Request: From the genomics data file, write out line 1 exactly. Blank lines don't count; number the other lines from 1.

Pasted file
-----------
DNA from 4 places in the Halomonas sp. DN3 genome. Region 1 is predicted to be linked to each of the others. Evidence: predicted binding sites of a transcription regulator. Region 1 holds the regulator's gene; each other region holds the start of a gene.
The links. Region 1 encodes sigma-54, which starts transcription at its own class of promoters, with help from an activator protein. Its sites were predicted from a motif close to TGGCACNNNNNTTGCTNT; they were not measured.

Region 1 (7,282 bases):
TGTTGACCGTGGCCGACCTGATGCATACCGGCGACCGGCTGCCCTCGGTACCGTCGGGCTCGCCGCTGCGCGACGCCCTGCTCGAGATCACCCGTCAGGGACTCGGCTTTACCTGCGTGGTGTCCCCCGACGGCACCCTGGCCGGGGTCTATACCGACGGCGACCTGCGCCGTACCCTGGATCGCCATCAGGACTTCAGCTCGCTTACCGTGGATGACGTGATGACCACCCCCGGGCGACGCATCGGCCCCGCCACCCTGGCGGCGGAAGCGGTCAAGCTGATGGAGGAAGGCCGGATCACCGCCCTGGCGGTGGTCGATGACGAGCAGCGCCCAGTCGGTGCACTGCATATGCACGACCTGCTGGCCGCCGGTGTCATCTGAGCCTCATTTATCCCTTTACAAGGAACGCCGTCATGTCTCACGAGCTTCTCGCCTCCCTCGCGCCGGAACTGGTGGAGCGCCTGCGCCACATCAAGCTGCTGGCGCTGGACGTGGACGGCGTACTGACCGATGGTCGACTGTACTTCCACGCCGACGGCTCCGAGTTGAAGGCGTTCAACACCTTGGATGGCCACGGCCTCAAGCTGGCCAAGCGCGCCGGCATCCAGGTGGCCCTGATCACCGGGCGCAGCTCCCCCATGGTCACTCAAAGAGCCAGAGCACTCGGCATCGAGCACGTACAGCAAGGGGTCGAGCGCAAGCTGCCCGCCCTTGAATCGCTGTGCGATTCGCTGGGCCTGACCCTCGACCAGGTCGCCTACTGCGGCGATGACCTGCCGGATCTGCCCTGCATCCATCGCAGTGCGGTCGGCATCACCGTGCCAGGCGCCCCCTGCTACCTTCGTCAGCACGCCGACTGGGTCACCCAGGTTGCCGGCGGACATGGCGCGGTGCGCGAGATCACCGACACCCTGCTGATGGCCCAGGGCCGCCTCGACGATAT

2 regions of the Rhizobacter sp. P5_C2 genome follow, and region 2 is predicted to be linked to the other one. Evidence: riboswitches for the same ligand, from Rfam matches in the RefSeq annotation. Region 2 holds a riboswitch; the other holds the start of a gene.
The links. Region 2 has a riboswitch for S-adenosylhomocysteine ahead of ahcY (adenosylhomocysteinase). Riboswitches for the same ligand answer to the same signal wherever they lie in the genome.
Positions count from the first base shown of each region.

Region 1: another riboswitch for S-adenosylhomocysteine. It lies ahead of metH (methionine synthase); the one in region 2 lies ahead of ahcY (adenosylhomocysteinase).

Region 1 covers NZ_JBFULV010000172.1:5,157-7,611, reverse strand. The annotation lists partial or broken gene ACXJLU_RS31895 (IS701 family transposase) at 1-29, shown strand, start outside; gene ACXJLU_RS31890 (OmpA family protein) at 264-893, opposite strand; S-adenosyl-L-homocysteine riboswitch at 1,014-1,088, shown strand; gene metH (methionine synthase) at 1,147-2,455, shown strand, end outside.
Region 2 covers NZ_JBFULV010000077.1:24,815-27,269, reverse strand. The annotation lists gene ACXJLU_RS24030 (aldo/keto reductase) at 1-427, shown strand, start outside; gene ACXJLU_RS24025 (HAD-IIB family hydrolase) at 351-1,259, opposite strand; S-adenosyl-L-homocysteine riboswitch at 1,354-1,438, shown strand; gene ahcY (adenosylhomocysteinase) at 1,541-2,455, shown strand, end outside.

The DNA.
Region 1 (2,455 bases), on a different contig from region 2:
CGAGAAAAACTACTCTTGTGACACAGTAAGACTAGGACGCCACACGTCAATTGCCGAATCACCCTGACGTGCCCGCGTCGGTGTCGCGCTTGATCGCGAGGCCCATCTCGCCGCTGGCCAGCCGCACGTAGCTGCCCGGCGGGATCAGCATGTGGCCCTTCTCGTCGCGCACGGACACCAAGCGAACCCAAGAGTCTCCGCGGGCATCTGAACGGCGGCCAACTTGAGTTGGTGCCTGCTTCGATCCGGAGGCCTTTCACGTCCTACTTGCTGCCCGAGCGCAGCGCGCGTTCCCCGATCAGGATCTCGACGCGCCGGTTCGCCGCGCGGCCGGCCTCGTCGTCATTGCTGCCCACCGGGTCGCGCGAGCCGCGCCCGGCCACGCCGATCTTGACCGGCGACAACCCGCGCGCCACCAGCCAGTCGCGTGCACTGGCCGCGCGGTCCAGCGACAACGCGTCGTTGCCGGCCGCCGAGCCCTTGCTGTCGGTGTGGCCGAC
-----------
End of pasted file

DNA from 4 places in the Halomonas sp. DN3 genome. Region 1 is predicted to be linked to each of the others. Evidence: predicted binding sites of a transcription regulator. Region 1 holds the regulator's gene; each other region holds the start of a gene.